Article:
I love to fight with Phoenix.
I love how it starts low and gentle, like a deep bass drum advancing across a tract of space. How the hum winds around and up and over and into me. How it builds. Our words missing each other until misunderstanding takes root. I love how free and open such a simple emotion as anger can come pouring out of me.
In the past, I’ve struggled with expressing my anger. The first time I encountered Dr. Christiane Northrup’s Women’s Bodies Women’s Wisdom, I had to intermittently stop reading while tears sped down my cheeks and my body racked with sobs. It wasn’t a sadness that made me cry. I couldn’t even put my finger on it. It was the simplicity of being understood.
In the section on polycystic ovaries, she spoke about unexpressed anger. I accessed the truth of her words as if looking into my cells with a microscope. Years of accumulated anger compressed into tiny balls in my consciousness just like the tiny cysts dotting my ovaries. I didn’t let it out because I didn’t feel safe enough to express anger.
Now I love it. I love watching it rise and directing it out into my life in productive ways. I love the wide and strong base inside myself that can handle if it sometimes gets the better of me. I love the life I’ve built upon that base that can withstand its humble wrath.
I move the extension cord out of the way and step forward, bracing up against the new counter. The measured birch rests on its support beams. I hold it in place as I anticipate which section Phoenix will next fasten on. Something isn’t working. He hesitates, grabs another section of the soon-to-be counter. “Move this part here,” he says.
More words upon words. And then the meanings of the words start to annoy me. Slowly they crash upon themselves into a tsunami of I can’t believe he thinks that I can understand the difference between when he says “this is the problem, not this,” punctuating each “this” with the exact same gesture and intonation, pointing toward the board trim.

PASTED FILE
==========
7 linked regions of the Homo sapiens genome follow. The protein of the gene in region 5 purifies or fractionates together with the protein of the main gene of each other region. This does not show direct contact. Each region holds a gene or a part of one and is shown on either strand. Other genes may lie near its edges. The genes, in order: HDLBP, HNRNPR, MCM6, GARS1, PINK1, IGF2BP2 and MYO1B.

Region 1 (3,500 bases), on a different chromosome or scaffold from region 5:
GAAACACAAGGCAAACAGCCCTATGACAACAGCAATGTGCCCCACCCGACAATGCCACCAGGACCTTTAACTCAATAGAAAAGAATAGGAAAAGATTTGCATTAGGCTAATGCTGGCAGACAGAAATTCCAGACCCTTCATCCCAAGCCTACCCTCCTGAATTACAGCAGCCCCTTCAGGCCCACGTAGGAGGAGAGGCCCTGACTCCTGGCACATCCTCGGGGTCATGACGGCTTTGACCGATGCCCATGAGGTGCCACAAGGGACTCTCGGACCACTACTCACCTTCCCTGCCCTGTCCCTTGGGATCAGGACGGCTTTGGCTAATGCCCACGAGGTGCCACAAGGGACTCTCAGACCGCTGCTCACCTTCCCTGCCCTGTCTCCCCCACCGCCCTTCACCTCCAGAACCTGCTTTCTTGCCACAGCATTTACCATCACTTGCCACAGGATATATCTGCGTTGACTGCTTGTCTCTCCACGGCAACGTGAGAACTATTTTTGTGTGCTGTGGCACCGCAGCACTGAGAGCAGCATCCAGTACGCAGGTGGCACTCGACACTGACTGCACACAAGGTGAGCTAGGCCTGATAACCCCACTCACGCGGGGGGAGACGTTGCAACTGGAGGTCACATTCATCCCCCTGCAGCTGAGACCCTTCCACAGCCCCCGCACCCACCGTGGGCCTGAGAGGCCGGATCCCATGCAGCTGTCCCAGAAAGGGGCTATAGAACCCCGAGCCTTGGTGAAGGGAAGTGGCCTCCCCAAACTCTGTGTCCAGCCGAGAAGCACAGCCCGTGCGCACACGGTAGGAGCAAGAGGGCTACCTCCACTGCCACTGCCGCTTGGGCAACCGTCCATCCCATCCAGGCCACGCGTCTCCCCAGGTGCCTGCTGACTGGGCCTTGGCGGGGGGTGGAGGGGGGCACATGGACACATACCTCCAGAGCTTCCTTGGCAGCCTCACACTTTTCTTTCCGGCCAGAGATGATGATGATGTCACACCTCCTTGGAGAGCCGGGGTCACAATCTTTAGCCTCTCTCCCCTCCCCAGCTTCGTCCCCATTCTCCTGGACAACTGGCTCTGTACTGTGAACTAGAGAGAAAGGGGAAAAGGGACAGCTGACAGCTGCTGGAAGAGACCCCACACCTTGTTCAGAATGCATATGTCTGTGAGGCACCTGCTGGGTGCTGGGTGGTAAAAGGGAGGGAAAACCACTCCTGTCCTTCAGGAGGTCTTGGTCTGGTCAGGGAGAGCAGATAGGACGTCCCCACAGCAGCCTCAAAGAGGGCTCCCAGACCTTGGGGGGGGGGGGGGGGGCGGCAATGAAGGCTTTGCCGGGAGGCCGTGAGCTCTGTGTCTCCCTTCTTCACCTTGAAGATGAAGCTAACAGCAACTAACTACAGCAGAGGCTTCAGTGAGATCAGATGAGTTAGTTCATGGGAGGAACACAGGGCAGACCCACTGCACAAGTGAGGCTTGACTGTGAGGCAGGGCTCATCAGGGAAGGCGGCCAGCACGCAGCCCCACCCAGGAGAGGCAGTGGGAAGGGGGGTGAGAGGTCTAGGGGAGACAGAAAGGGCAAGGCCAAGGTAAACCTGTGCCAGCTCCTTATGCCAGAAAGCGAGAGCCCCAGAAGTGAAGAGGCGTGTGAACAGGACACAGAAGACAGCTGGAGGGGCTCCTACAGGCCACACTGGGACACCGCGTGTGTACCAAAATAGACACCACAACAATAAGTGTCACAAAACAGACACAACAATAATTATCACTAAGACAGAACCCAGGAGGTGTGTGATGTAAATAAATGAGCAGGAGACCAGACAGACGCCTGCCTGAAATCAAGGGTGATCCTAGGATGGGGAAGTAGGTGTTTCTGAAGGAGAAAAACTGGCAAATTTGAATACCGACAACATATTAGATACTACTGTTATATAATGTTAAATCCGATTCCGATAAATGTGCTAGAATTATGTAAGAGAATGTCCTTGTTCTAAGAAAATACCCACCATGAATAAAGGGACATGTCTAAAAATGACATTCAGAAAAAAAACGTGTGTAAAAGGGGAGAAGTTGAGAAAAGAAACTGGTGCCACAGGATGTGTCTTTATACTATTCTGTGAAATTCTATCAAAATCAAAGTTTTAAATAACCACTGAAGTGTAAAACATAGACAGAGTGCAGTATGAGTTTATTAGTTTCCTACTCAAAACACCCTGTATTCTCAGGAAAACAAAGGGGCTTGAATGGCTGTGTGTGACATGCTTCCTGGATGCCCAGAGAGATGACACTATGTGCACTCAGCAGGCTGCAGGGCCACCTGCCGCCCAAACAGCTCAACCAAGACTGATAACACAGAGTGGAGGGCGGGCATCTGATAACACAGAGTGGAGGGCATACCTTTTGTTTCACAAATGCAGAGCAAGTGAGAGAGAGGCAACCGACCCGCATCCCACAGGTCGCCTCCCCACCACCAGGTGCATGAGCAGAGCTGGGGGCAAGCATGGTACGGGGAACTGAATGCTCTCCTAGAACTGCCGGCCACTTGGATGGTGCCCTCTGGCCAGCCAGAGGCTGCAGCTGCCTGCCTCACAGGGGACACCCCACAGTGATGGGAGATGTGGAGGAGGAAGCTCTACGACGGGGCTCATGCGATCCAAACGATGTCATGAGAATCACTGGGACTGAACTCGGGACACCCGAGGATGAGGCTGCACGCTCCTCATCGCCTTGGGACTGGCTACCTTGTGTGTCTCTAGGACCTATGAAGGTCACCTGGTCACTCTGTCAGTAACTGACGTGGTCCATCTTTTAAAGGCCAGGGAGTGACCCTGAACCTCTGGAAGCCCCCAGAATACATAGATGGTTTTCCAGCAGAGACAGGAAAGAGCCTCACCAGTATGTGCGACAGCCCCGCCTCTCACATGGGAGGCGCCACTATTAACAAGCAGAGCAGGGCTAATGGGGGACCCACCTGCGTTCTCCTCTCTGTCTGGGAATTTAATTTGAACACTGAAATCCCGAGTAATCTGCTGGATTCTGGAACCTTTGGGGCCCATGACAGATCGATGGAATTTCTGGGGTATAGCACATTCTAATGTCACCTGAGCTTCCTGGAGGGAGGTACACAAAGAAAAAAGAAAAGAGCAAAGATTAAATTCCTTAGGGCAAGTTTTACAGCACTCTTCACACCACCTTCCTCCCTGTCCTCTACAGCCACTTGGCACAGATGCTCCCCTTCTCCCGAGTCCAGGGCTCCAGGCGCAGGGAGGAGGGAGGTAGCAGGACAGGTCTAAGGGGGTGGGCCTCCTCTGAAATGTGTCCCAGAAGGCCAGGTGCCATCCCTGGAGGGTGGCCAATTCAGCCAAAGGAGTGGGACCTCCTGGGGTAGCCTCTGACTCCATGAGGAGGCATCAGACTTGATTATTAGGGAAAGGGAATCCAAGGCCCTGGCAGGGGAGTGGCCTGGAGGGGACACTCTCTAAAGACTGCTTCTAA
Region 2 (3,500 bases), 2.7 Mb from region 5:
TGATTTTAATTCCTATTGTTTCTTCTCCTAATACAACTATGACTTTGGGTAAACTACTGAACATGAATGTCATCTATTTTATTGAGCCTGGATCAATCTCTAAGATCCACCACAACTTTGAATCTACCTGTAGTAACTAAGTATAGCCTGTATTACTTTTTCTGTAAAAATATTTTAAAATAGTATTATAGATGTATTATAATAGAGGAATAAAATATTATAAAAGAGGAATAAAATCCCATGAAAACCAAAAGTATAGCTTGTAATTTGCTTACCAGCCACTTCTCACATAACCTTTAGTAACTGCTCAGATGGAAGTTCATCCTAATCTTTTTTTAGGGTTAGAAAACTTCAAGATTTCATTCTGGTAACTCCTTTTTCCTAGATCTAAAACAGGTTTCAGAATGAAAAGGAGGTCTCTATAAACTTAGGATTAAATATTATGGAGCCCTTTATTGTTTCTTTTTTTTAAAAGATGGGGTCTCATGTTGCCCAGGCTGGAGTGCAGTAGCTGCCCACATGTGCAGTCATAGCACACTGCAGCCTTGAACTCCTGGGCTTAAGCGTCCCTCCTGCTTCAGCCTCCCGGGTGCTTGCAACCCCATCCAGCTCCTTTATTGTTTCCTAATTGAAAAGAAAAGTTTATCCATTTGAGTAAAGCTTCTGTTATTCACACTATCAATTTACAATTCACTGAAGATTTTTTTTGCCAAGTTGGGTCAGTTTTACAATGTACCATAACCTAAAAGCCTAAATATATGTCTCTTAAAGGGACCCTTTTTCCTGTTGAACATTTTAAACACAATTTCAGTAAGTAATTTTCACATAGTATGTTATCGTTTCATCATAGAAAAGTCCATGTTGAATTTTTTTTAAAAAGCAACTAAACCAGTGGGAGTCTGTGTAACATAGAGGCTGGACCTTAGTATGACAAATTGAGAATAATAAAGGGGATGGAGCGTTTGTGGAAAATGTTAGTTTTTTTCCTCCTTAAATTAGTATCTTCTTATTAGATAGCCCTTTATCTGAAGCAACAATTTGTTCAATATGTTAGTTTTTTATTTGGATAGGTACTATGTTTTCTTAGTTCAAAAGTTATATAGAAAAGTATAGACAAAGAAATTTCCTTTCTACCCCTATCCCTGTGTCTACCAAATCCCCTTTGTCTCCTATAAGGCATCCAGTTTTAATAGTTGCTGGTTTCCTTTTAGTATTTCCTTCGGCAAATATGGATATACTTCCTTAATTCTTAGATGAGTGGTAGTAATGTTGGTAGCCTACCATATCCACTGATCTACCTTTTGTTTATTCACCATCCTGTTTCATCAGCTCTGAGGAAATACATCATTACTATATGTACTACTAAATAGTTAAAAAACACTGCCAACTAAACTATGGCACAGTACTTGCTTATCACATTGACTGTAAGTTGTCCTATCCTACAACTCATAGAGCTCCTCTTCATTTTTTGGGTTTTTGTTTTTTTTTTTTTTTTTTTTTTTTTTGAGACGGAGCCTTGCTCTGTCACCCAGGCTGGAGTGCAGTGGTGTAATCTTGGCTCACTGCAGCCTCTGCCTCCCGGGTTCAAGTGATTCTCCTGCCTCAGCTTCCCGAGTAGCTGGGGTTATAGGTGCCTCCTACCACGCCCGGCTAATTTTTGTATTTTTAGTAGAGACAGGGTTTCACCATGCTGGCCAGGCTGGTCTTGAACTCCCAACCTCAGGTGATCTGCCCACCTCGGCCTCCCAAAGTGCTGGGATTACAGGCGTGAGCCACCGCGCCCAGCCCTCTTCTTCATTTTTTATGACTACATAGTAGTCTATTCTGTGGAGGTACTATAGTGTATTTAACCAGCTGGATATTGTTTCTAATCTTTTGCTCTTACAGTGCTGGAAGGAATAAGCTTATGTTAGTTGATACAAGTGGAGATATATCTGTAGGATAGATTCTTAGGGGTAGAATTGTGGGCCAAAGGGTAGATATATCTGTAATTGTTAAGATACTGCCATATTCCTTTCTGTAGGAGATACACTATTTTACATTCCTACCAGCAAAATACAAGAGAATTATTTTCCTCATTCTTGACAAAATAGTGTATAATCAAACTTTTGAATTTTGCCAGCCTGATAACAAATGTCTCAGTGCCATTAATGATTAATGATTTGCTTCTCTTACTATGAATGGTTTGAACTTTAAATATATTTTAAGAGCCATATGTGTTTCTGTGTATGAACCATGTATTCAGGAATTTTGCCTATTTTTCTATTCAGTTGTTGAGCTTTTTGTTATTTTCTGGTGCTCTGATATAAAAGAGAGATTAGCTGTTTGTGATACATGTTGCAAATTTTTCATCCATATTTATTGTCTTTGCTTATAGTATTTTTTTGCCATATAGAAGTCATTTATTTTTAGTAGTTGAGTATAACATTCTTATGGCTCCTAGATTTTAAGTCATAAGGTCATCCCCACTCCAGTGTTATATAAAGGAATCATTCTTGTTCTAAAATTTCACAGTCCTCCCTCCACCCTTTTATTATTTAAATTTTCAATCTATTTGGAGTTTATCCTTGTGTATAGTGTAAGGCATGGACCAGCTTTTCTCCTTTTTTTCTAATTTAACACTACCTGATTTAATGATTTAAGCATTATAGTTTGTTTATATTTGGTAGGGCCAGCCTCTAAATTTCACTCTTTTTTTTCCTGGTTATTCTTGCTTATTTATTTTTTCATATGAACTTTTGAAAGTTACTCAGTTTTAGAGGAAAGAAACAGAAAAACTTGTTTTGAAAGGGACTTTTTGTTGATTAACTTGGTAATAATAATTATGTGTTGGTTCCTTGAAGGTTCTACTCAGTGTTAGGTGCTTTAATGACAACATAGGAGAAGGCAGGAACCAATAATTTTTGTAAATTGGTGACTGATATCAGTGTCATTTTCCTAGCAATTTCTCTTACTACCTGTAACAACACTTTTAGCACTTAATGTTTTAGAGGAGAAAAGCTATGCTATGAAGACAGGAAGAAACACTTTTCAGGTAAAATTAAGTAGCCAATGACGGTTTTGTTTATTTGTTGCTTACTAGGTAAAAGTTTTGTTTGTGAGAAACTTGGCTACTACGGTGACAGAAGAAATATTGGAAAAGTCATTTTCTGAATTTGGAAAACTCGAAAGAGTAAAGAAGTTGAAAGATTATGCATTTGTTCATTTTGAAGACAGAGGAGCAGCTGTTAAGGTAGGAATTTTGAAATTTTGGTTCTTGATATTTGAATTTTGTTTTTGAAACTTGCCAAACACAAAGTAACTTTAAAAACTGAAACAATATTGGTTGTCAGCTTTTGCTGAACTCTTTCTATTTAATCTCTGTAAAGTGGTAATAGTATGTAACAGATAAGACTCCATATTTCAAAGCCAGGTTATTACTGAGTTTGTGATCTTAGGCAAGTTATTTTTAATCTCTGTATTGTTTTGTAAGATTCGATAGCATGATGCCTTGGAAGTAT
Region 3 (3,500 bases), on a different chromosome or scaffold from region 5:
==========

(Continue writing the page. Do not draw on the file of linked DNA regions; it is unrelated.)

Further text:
It is unfathomable that he thinks I would understand what he means. And even more unfathomable that he not understand what I’m trying to explain, that this is where the board should go in order to line up at a 90 degree angle, perpendicular to the counter top with the half round edging.
Home renovations become exhilarating. My patience withers to the delicate point of a pinprick and I get So. Very. Angry.
It’s an anger that flows through me. That raises my voice and probably throws in a few ‘fucking’s. That escalates into a concentration of fury that crosses an invisible line in my mind. A point of no return. I am furious.
And then, suddenly, it’s gone. Like a wave crashing on a lava rock. It recedes and is an entirely deflatable anger. This fight becomes so mundane. So ordinary in its construction. It’s the most mainstream suburban thing we do — fight with one another like this. During home renovations no less.
We breathe. We look at each other. All anger fades. I ask him what he means, he tells me, and I explain what I am saying. Turns out we’re talking about a different section of the board. We’re both right.
We continue to affix the counter to the wall. It looks so beautiful. Phoenix has dreamed up an elegant and simple kitchen for our tiny jungle shack.
I once fought with Mark over home renovations. True to our style, the fight had zero raised voices and angry words. It was a conflict full of silence and deflection, standing in the curtain rod aisle of Canadian Tire. There was very little anger on my part and much more genuine confusion and incomprehension, our disagreement turning into a silence-match. We returned home from the store empty-handed. It wasn’t long before I left him.
Each instance of anger is now a passing wave in a life encapsulated by so much more. Not sequestered into a cage, never to be expressed, it walks alongside me, secure. It has a place and a purpose, teaching me what boundaries and value are, what safety is. Teaching me all the ways in which I am no longer afraid.